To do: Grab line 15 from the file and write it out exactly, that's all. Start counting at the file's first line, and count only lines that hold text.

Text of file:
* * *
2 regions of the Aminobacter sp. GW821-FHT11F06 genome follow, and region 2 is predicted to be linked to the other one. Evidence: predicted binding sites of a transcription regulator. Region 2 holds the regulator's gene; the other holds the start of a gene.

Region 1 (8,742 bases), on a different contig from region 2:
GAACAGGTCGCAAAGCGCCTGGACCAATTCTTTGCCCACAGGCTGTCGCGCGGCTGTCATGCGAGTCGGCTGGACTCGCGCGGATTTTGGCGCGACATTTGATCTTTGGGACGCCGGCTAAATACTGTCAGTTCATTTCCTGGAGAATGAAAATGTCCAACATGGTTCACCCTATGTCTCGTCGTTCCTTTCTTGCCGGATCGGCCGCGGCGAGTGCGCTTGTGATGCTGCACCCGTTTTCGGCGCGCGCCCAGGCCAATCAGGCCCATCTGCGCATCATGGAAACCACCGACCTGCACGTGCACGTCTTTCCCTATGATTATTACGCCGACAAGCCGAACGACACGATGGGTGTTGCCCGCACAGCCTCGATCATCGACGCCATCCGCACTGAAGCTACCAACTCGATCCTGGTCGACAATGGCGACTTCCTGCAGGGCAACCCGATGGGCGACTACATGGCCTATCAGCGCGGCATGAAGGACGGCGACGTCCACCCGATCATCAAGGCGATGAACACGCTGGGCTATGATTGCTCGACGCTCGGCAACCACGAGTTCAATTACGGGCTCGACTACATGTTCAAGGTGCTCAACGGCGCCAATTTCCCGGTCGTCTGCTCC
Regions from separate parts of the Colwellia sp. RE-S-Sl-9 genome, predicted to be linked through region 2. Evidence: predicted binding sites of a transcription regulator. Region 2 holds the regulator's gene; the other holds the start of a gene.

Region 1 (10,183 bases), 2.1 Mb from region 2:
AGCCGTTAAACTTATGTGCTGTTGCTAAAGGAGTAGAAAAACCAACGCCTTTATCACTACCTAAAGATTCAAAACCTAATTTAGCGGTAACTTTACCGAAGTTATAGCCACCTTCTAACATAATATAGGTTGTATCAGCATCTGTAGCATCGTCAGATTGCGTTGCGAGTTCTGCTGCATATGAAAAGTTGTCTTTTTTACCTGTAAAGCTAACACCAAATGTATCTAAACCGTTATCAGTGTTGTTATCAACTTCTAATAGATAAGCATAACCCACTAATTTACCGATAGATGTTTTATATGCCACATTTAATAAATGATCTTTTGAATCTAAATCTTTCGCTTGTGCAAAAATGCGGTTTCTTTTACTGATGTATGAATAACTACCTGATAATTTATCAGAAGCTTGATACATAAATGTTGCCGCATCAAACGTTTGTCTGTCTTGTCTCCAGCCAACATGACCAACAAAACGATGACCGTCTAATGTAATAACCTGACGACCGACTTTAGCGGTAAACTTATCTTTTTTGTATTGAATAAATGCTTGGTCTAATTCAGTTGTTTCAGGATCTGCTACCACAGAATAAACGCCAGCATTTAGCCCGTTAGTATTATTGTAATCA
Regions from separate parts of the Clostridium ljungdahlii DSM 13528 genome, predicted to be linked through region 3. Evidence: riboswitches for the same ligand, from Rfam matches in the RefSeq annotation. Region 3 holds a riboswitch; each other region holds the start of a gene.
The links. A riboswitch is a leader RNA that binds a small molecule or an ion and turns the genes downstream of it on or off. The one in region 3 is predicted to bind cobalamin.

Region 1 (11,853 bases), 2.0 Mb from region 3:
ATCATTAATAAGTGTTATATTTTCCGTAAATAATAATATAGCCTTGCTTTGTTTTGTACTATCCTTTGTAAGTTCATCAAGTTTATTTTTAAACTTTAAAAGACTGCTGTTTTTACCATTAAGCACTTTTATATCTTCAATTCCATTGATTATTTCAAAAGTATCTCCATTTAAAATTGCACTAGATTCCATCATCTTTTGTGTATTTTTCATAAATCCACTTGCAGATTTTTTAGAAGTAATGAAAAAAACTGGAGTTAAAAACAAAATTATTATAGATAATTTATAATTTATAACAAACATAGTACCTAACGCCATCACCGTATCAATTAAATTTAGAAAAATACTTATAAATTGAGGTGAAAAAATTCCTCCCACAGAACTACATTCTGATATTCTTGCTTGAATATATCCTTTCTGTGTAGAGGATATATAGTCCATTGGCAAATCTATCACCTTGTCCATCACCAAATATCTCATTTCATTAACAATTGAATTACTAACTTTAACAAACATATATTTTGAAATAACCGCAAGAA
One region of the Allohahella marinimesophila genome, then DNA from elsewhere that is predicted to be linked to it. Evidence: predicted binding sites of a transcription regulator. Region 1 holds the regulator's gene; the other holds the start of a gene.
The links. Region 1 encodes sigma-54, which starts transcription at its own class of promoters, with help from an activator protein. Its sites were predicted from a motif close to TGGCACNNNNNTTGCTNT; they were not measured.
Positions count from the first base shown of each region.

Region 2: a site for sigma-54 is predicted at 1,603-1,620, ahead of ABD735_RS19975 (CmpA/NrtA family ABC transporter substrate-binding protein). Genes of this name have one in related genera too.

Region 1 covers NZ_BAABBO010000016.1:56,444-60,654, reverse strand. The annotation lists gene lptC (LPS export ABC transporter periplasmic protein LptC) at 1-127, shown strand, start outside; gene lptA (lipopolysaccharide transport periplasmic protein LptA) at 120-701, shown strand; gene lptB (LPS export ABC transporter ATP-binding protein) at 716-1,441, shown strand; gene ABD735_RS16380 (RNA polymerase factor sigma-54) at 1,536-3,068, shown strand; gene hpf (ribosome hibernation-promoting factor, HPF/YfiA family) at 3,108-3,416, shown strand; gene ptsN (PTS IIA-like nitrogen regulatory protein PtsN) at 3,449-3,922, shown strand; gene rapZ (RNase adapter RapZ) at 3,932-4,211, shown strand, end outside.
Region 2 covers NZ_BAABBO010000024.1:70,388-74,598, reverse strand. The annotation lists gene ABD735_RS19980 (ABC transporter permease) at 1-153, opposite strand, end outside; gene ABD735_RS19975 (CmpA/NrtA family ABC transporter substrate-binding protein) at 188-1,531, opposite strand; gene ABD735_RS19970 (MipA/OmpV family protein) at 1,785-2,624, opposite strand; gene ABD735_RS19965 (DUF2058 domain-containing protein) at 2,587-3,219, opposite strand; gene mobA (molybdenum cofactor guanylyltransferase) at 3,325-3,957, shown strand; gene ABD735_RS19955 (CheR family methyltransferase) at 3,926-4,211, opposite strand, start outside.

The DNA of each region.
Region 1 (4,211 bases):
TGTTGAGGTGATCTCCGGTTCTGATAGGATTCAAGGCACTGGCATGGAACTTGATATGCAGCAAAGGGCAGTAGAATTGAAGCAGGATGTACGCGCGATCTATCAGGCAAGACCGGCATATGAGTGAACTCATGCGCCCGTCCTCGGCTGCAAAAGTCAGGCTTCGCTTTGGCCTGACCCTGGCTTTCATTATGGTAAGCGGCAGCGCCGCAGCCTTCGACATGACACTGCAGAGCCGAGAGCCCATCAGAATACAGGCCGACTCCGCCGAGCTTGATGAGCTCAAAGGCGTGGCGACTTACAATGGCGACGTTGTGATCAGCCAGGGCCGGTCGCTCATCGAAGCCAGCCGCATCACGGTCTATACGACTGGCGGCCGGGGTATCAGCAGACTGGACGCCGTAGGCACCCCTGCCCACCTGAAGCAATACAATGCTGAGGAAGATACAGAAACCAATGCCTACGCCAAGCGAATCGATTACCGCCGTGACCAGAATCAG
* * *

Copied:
Region 1 covers NZ_BAABBO010000016.1:56,444-60,654, reverse strand. The annotation lists gene lptC (LPS export ABC transporter periplasmic protein LptC) at 1-127, shown strand, start outside; gene lptA (lipopolysaccharide transport periplasmic protein LptA) at 120-701, shown strand; gene lptB (LPS export ABC transporter ATP-binding protein) at 716-1,441, shown strand; gene ABD735_RS16380 (RNA polymerase factor sigma-54) at 1,536-3,068, shown strand; gene hpf (ribosome hibernation-promoting factor, HPF/YfiA family) at 3,108-3,416, shown strand; gene ptsN (PTS IIA-like nitrogen regulatory protein PtsN) at 3,449-3,922, shown strand; gene rapZ (RNase adapter RapZ) at 3,932-4,211, shown strand, end outside.